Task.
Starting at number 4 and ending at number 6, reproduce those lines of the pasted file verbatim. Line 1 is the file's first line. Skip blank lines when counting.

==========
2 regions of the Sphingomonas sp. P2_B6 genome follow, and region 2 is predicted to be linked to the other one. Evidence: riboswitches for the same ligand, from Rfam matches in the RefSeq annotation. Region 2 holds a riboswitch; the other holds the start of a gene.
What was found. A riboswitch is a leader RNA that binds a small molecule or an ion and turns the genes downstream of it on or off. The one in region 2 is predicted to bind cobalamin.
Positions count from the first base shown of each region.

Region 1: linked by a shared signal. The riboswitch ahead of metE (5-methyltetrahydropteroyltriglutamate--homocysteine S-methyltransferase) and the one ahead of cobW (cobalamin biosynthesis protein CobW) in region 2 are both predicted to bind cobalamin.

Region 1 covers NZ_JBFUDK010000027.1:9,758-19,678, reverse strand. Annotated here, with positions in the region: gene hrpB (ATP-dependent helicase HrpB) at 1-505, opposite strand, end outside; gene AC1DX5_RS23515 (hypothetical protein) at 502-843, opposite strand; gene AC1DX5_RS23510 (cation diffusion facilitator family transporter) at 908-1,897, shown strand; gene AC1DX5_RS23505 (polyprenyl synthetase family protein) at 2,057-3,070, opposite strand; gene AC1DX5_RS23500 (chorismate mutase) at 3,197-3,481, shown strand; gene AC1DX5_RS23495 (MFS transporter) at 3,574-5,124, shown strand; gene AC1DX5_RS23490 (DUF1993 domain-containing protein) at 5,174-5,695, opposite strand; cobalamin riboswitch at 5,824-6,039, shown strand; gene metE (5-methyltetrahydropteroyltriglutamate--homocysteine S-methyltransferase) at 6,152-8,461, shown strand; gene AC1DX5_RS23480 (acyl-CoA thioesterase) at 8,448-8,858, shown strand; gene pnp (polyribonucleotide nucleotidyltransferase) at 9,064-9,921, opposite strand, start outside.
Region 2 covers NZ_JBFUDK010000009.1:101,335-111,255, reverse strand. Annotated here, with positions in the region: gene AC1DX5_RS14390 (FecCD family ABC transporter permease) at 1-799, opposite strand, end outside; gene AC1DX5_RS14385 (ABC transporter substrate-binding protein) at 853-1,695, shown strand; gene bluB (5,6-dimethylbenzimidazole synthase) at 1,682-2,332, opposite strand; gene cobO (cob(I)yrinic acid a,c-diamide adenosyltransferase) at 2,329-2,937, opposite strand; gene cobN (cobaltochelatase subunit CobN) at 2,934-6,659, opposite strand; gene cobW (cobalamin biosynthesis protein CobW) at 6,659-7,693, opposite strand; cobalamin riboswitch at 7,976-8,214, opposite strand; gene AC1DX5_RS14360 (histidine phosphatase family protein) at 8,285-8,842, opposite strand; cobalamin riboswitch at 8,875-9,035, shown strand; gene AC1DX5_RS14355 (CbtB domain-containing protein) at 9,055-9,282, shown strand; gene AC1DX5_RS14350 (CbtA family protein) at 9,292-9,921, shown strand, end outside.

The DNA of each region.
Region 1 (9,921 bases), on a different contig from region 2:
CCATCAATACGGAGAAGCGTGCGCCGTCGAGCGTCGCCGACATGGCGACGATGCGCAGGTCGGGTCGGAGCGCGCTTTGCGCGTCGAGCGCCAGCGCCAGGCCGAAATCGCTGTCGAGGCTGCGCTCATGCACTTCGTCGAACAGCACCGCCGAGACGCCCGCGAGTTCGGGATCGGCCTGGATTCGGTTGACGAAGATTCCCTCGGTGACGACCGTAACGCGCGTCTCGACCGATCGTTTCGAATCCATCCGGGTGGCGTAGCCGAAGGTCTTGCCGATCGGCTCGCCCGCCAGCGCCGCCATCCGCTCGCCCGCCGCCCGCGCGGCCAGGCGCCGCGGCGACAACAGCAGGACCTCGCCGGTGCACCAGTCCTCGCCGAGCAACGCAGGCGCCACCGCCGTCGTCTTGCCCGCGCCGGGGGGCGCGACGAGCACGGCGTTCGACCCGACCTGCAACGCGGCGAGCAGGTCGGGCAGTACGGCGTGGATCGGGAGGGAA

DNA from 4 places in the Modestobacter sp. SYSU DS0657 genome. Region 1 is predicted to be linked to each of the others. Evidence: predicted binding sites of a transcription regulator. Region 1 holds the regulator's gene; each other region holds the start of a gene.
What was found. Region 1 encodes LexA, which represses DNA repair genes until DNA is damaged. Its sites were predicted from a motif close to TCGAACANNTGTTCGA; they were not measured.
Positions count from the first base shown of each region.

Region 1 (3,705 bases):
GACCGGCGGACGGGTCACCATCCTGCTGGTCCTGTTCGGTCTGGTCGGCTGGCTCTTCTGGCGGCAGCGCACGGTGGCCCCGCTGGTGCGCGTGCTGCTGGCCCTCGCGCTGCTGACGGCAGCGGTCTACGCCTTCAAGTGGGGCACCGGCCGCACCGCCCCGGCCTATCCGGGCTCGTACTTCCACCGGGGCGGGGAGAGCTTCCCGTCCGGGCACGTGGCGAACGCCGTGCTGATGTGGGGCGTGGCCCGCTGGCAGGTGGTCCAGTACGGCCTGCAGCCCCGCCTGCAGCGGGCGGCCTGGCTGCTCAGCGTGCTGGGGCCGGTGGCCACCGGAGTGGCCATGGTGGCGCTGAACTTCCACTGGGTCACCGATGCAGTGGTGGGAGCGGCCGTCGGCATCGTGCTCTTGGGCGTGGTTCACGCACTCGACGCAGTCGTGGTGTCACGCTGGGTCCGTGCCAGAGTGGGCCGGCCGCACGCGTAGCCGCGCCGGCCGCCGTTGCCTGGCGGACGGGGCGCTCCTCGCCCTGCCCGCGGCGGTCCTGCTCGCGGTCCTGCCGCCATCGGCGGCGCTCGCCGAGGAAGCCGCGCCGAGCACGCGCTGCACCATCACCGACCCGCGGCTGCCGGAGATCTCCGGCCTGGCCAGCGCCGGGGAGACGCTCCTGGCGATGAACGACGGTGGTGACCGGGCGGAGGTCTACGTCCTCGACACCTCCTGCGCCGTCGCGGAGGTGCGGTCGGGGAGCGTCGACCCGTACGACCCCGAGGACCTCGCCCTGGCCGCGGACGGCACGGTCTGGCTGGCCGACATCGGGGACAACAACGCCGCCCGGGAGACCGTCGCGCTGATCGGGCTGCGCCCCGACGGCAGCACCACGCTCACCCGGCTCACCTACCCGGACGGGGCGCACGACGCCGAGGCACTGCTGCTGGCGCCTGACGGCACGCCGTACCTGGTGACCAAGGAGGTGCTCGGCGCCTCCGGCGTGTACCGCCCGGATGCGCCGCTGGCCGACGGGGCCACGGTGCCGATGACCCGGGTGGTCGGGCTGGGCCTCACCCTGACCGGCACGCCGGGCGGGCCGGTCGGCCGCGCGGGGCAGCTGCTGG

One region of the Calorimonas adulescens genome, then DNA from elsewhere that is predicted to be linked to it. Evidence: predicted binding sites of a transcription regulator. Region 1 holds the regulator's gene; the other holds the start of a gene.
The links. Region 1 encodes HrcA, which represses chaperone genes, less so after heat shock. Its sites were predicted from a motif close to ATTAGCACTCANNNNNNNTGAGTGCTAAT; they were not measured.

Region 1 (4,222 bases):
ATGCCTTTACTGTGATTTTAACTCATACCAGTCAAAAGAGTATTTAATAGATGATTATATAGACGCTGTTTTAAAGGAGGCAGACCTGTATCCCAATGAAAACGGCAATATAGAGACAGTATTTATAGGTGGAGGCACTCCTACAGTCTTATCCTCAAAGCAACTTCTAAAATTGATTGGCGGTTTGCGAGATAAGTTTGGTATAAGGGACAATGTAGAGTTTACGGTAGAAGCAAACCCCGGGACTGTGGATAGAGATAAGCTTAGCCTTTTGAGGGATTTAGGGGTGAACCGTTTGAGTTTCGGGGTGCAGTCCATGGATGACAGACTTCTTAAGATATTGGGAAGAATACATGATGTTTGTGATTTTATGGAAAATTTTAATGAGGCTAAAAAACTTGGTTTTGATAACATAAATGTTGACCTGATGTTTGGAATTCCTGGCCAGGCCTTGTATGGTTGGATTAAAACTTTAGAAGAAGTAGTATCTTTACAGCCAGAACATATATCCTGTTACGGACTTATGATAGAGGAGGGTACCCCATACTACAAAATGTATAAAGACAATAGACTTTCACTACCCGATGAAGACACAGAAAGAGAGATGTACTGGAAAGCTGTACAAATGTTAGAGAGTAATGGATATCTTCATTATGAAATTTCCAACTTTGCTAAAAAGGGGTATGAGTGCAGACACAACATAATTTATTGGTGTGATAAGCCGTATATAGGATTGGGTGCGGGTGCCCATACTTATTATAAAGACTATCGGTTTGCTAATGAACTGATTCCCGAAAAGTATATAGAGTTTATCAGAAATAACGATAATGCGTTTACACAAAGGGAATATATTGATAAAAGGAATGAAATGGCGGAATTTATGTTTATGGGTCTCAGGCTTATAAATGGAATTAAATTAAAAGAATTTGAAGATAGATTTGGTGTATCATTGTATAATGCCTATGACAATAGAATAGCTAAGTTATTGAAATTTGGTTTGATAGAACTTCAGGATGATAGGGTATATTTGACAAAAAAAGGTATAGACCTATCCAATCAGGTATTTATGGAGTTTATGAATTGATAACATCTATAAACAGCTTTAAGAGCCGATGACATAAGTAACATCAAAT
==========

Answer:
Region 1: linked by a shared signal. The riboswitch ahead of metE (5-methyltetrahydropteroyltriglutamate--homocysteine S-methyltransferase) and the one ahead of cobW (cobalamin biosynthesis protein CobW) in region 2 are both predicted to bind cobalamin.

Region 1 covers NZ_JBFUDK010000027.1:9,758-19,678, reverse strand. Annotated here, with positions in the region: gene hrpB (ATP-dependent helicase HrpB) at 1-505, opposite strand, end outside; gene AC1DX5_RS23515 (hypothetical protein) at 502-843, opposite strand; gene AC1DX5_RS23510 (cation diffusion facilitator family transporter) at 908-1,897, shown strand; gene AC1DX5_RS23505 (polyprenyl synthetase family protein) at 2,057-3,070, opposite strand; gene AC1DX5_RS23500 (chorismate mutase) at 3,197-3,481, shown strand; gene AC1DX5_RS23495 (MFS transporter) at 3,574-5,124, shown strand; gene AC1DX5_RS23490 (DUF1993 domain-containing protein) at 5,174-5,695, opposite strand; cobalamin riboswitch at 5,824-6,039, shown strand; gene metE (5-methyltetrahydropteroyltriglutamate--homocysteine S-methyltransferase) at 6,152-8,461, shown strand; gene AC1DX5_RS23480 (acyl-CoA thioesterase) at 8,448-8,858, shown strand; gene pnp (polyribonucleotide nucleotidyltransferase) at 9,064-9,921, opposite strand, start outside.
Region 2 covers NZ_JBFUDK010000009.1:101,335-111,255, reverse strand. Annotated here, with positions in the region: gene AC1DX5_RS14390 (FecCD family ABC transporter permease) at 1-799, opposite strand, end outside; gene AC1DX5_RS14385 (ABC transporter substrate-binding protein) at 853-1,695, shown strand; gene bluB (5,6-dimethylbenzimidazole synthase) at 1,682-2,332, opposite strand; gene cobO (cob(I)yrinic acid a,c-diamide adenosyltransferase) at 2,329-2,937, opposite strand; gene cobN (cobaltochelatase subunit CobN) at 2,934-6,659, opposite strand; gene cobW (cobalamin biosynthesis protein CobW) at 6,659-7,693, opposite strand; cobalamin riboswitch at 7,976-8,214, opposite strand; gene AC1DX5_RS14360 (histidine phosphatase family protein) at 8,285-8,842, opposite strand; cobalamin riboswitch at 8,875-9,035, shown strand; gene AC1DX5_RS14355 (CbtB domain-containing protein) at 9,055-9,282, shown strand; gene AC1DX5_RS14350 (CbtA family protein) at 9,292-9,921, shown strand, end outside.